Safely navigating roads and highways takes effort as a driver. Although driving may become second nature over time, it remains a driver’s responsibility to pay attention to the road, watch for oncoming cars, obey traffic laws and check mirrors before changing lanes. If someone gets into an auto accident while changing lanes, fault may not be simple to assign. The other driver could refuse to admit negligence, or both drivers could share fault for the collision. The defendant will depend on the unique circumstances of the case.
The Driver Changing Lanes
The most straightforward changing-lane accident cases involve one vehicle in the lane and another merging into that lane. Liability for these collisions is most likely with the driver changing lanes. If the merging driver does not make the lane change safely or prudently, the driver will most likely be responsible for causing an accident. The merging driver could be guilty of many acts of negligence that lead to liability for a collision.
- Failing to wait until the lane is clear
- Not signaling the intent to switch lanes
- Failing to check mirrors
- Merging on top of the other vehicle
- Causing a sideswipe accident
- Failing to leave enough distance between both vehicles
It is always the driver changing lane’s responsibility to perform the maneuver safely. If it is not safe to change lanes, the merging driver must wait until it is safe to do so. A safe lane change means no other vehicles are in the way and surrounding drivers have fair warning of the merge. The destination lane should have enough space to adequately accommodate the merging vehicle without other drivers hitting their brakes or moving out of the way. If the driver changing lanes does so abruptly, without warning or without enough room to do so safely, he or she could be liable for an accident.
A Distracted Driver
Distracted and negligent drivers can cause lane-change and other serious car accidents in Texas. They may not be paying enough attention to the road to operate their vehicles safely or prudently. A distracted driver could merge into another lane without adequately checking to see if it was safe or cut another driver off without caring about the consequences. All types of reckless driving could lead to legal responsibility for a lane-change accident.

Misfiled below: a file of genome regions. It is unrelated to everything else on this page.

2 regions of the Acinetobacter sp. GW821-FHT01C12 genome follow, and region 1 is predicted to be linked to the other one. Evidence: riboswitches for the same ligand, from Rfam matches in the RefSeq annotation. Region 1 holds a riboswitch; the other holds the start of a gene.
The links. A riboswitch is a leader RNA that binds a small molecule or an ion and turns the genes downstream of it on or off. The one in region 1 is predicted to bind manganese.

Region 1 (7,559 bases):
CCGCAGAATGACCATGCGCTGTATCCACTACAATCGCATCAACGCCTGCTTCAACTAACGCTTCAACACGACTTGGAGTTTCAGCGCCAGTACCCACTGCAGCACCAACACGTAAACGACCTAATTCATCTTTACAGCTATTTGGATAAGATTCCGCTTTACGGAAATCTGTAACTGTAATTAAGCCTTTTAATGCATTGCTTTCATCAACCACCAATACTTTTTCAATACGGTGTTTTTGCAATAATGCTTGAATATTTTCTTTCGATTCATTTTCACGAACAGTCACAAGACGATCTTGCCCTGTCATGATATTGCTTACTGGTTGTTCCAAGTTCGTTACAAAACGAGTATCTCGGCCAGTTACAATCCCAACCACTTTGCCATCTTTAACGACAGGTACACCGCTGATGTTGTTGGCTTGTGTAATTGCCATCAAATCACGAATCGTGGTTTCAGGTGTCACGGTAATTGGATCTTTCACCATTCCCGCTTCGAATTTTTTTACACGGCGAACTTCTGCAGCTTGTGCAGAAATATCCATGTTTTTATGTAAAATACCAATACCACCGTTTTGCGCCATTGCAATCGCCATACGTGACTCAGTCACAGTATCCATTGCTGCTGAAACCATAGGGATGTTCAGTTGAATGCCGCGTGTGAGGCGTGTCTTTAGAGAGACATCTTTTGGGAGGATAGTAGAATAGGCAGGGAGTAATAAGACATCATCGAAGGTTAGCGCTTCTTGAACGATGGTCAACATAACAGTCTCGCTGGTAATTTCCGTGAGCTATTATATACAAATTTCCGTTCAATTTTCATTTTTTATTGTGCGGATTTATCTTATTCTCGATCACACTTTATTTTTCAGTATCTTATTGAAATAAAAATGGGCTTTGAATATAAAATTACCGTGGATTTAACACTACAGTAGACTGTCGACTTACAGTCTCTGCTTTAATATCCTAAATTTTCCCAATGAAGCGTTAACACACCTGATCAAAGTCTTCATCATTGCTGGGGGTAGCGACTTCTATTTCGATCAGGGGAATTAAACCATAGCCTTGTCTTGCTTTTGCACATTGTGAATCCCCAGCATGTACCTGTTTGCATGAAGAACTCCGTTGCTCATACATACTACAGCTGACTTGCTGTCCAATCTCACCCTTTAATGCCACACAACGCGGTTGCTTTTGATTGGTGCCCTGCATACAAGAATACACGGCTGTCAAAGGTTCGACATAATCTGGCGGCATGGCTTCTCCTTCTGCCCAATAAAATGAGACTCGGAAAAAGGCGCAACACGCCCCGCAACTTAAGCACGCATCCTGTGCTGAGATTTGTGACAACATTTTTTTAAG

- Distracted driving
- Following too closely
- Drunk or drowsy driving
If one driver was negligent, distracted or otherwise reckless during the lane-change accident, that driver could be liable for damages. It is a driver’s duty to change lanes safely without causing a collision. Failure to do so, due to driver negligence, will point to fault for the accident. The other driver may have to prove negligence through evidence such as crash re-creation, the distracted driver’s cellphone records or eyewitness reports.
Some lane-change accidents are especially difficult to analyze because both vehicles were attempting to merge at the same time. Instead of only placing the blame with one merging driver, both may be partially responsible for damages. The merging driver with a safe destination lane will have the right-of-way to merge. If neither driver had an opportunity to safely change lanes, they may both be accountable for the collision.
Texas is a modified comparative negligence state. Both drivers in a double lane-change accident could share fault and still receive compensation for their damages. The courts will award compensation according to each driver’s percentage of fault. As long as the driver is less than 51% at fault, he or she could be eligible for financial recovery. Maximizing the recovery amount for one driver will take establishing that the other was more at fault for the wreck. Call us today for a FREE case consultation!